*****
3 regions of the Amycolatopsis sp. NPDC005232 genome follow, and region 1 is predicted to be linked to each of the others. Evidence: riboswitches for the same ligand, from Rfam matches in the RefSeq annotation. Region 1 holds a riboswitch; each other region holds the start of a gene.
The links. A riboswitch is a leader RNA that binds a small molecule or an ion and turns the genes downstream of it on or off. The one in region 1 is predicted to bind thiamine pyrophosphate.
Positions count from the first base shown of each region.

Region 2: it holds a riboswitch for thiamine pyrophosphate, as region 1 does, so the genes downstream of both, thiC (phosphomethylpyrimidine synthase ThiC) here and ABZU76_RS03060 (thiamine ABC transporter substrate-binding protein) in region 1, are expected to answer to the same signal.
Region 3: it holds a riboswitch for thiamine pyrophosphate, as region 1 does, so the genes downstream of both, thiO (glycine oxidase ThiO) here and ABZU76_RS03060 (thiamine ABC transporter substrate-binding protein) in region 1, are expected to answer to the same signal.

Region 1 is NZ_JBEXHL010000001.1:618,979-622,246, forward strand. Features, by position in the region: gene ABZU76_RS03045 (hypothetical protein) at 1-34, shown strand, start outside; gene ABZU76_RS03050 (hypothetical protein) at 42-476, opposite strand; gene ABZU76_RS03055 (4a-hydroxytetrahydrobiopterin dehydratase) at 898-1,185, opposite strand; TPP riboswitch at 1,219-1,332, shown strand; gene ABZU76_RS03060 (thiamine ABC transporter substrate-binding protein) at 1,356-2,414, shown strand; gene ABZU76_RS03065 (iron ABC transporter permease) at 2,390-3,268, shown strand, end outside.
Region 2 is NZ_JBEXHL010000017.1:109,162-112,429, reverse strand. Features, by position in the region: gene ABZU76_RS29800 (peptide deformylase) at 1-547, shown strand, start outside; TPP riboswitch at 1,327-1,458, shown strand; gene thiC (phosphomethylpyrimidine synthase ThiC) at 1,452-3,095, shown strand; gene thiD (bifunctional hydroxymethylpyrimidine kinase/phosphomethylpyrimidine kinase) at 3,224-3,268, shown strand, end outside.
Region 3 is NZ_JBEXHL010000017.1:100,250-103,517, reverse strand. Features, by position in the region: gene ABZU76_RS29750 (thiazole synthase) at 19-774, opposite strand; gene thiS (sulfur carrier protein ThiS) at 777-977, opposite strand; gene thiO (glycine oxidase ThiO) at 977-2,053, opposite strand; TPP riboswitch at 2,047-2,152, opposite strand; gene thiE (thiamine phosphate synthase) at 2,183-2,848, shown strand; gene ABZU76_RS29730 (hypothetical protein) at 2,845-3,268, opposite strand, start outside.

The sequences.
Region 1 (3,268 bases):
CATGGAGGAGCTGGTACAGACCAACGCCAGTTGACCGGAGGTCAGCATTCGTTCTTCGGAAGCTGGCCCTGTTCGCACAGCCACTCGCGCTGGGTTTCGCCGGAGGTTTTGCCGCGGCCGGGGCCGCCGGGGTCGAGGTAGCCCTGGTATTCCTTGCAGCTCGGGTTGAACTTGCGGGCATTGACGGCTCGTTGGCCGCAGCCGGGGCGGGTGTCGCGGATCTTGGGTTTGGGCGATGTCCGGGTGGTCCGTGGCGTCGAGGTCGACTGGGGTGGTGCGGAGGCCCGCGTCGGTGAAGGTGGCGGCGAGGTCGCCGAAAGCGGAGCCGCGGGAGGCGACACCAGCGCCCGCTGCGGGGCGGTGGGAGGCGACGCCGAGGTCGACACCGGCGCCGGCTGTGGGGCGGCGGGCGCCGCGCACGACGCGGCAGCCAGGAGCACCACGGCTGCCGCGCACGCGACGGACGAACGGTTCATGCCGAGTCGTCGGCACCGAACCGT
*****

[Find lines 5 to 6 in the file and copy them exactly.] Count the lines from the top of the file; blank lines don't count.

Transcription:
Region 3: it holds a riboswitch for thiamine pyrophosphate, as region 1 does, so the genes downstream of both, thiO (glycine oxidase ThiO) here and ABZU76_RS03060 (thiamine ABC transporter substrate-binding protein) in region 1, are expected to answer to the same signal.

Region 1 is NZ_JBEXHL010000001.1:618,979-622,246, forward strand. Features, by position in the region: gene ABZU76_RS03045 (hypothetical protein) at 1-34, shown strand, start outside; gene ABZU76_RS03050 (hypothetical protein) at 42-476, opposite strand; gene ABZU76_RS03055 (4a-hydroxytetrahydrobiopterin dehydratase) at 898-1,185, opposite strand; TPP riboswitch at 1,219-1,332, shown strand; gene ABZU76_RS03060 (thiamine ABC transporter substrate-binding protein) at 1,356-2,414, shown strand; gene ABZU76_RS03065 (iron ABC transporter permease) at 2,390-3,268, shown strand, end outside.